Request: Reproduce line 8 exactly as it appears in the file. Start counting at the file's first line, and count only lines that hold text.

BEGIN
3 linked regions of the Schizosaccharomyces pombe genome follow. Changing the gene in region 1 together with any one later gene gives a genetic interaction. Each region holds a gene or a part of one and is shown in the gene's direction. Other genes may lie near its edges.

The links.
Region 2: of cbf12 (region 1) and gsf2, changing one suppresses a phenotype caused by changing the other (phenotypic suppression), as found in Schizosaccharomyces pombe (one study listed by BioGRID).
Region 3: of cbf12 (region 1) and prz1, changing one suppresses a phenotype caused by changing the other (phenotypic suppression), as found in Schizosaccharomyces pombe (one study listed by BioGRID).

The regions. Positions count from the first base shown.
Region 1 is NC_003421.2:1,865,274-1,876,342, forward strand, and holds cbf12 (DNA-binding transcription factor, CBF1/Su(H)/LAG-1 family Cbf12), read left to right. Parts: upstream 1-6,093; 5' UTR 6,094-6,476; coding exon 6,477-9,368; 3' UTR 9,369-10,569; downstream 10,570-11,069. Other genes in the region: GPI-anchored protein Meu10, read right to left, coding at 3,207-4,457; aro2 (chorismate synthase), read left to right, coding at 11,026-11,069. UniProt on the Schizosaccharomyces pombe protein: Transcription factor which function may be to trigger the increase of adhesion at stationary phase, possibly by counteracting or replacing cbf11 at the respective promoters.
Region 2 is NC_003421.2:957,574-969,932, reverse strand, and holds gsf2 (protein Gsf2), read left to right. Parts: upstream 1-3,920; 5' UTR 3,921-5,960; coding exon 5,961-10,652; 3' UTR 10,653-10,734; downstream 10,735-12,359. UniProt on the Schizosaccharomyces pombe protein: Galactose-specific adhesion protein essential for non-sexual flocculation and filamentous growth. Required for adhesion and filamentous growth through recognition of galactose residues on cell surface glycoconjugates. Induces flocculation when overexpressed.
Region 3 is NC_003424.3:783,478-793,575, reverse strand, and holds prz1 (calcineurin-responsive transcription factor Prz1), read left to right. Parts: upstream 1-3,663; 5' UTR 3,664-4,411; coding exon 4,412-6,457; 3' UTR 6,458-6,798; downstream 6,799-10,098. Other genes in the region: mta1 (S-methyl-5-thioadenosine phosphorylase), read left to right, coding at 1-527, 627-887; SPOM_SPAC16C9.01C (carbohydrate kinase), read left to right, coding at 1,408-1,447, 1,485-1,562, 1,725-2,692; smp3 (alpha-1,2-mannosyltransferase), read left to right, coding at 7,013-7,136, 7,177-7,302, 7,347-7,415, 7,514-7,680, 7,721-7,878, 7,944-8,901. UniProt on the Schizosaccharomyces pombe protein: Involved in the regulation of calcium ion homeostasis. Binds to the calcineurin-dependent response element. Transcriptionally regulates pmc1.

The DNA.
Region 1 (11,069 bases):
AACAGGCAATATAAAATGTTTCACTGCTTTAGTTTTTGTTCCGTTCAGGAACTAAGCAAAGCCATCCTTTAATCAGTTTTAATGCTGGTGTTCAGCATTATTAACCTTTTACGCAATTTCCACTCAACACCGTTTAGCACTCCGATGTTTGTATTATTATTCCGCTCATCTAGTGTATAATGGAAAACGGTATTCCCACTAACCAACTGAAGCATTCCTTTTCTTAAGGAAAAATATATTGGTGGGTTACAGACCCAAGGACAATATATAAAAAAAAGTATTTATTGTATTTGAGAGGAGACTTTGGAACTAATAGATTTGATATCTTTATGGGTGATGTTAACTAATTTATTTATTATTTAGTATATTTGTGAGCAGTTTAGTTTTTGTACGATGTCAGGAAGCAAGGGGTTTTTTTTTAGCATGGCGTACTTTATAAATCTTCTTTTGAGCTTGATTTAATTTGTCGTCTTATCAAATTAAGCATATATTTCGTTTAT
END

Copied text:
Region 3 is NC_003424.3:783,478-793,575, reverse strand, and holds prz1 (calcineurin-responsive transcription factor Prz1), read left to right. Parts: upstream 1-3,663; 5' UTR 3,664-4,411; coding exon 4,412-6,457; 3' UTR 6,458-6,798; downstream 6,799-10,098. Other genes in the region: mta1 (S-methyl-5-thioadenosine phosphorylase), read left to right, coding at 1-527, 627-887; SPOM_SPAC16C9.01C (carbohydrate kinase), read left to right, coding at 1,408-1,447, 1,485-1,562, 1,725-2,692; smp3 (alpha-1,2-mannosyltransferase), read left to right, coding at 7,013-7,136, 7,177-7,302, 7,347-7,415, 7,514-7,680, 7,721-7,878, 7,944-8,901. UniProt on the Schizosaccharomyces pombe protein: Involved in the regulation of calcium ion homeostasis. Binds to the calcineurin-dependent response element. Transcriptionally regulates pmc1.